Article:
This month has been trying for medical cannabis and patients to say the least.
It started on March 1st when State law makers proposed House Bill 1250. This bill directly threatened the medication options of thousands of patients over the illusionary danger that children may mistake edibles for actual food items. In fact, the sponsor of the bill, Cindy Acree used this in her argument to propose this bill. In short, HB1250 proposed a ban on ALL edibles and infused products across Colorado.
When I traveled to the Capitol building in Denver to testify against this bill, I found myself delighted to see so many advocates, patients, business owners, and citizens who turned out to oppose this ridiculous piece of legislation. We also found out, last minute, that the legislator of the bill (Cindy Acree)changed HB1250 provisions to require the State to mandate packaging requirements on infused products instead of an outright ban.
Immediately, it appeared the legislator was ignorant to existing law. After all, HB 1284 created an administrative arm (MMED) to create and enforce whatever rules they deem necessary to control the tide of cannabis business. Packaging is included in these rules. In fact, it is just one requirement in their 100 pages of Emergency rules that will be applied to cannabis centers across the State.
The testimony in favor of HB 1250 on behalf of the State included Representative Acree and police officers. The police primarily testified about isolated and resolved cases involving schools who’ve had students bring medical cannabis edibles to class. Their argument was that products like “Cap’n Chronic” and “Pot Tarts” would confuse children into cannabis use. Although this argument was supported by Acree, the police, and the Colorado Drug Investigators Association, it had no actual basis.
Pot Tarts were an illegal product discontinued in 2006, out of California, and Cap’n Chronic is just a t-shirt design. These misleading products don’t actually exist in Colorado. Read here for more details on this charade.
The change to requiring packaging from the State legislation instead of the Medical Marijuana regulatory administration leaves the law convoluted and bypasses the powers granted to the MMED in HB1284. Right now, politicians are attempting to create their own packaging requirements and have approved this bill to go to the finance committee on a 7-3 vote.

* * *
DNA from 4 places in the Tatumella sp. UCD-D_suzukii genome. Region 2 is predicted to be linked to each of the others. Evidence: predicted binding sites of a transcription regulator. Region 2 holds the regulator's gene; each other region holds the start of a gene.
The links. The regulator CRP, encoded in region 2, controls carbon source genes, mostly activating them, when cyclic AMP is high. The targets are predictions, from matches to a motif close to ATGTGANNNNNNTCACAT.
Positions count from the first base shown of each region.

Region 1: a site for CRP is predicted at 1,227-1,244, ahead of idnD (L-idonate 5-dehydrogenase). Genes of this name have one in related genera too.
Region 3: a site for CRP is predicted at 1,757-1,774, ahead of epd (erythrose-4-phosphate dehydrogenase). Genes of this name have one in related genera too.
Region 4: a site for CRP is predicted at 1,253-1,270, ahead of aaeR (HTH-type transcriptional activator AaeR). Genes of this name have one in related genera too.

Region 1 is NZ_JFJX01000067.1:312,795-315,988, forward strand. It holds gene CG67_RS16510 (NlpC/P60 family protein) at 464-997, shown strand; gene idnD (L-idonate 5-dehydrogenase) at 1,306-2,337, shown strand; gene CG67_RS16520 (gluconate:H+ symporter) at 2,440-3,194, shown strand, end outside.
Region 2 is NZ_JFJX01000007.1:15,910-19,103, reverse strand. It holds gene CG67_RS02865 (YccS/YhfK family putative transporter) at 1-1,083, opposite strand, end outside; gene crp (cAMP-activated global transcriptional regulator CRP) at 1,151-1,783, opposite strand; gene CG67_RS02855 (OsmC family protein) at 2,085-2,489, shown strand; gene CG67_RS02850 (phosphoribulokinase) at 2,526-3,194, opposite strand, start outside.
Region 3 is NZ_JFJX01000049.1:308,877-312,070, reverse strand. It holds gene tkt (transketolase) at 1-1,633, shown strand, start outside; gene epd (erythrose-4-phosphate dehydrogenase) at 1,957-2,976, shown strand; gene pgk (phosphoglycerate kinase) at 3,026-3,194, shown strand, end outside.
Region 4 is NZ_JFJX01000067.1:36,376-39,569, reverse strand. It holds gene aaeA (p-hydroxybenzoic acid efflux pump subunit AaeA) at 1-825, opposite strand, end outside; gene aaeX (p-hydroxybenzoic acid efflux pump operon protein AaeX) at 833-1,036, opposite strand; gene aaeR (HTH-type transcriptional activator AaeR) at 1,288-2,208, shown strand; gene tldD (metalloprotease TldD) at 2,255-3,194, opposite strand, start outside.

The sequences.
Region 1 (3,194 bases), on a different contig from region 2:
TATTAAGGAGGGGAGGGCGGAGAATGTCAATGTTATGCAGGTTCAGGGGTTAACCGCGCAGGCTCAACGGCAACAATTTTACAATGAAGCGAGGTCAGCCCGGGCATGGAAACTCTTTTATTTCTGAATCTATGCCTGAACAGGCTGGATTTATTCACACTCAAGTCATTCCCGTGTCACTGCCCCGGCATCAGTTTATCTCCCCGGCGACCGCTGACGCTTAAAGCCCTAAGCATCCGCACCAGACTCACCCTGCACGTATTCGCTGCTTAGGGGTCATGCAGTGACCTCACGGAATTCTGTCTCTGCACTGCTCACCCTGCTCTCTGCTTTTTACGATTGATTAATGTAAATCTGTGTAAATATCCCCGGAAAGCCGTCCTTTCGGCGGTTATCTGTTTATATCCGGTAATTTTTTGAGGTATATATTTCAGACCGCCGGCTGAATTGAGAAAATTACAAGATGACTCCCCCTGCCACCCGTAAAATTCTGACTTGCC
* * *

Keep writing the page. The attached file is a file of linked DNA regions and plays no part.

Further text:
This is an example of what Representative Acree has in mind for the industry in HB1250.
How she thinks her rural background and experience in organizational development qualify her to know more than Regulatory Veteran Matt Cook and his panel of over 30 medical marijuana industry experts and lawyers, should make patients and supporters question Acree’s objectives.
After all, why would she use her power to bypass the powers already vested in the MMED?
In the end, the fight appears to be an appeasing move by the State in Amending HB 1250 to dictate packaging requirements already demanded and being supplied by the market. Politicians continue abusing legislative power to create this redundant Statute that will mandate compliance with both State dictated and MMED created packaging regulation. Is this additional law being made just to penalize violators even more harshly, give legislators more power, or are we “protecting the children” as these politicians claim?
Serious questions warranting serious consideration when the survival of medical cannabis business and the health of patients are on the line. As always, I encourage writing these politicians and voicing your opinion regarding their actions and this bill:
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Up Next… The HB 1261 Fight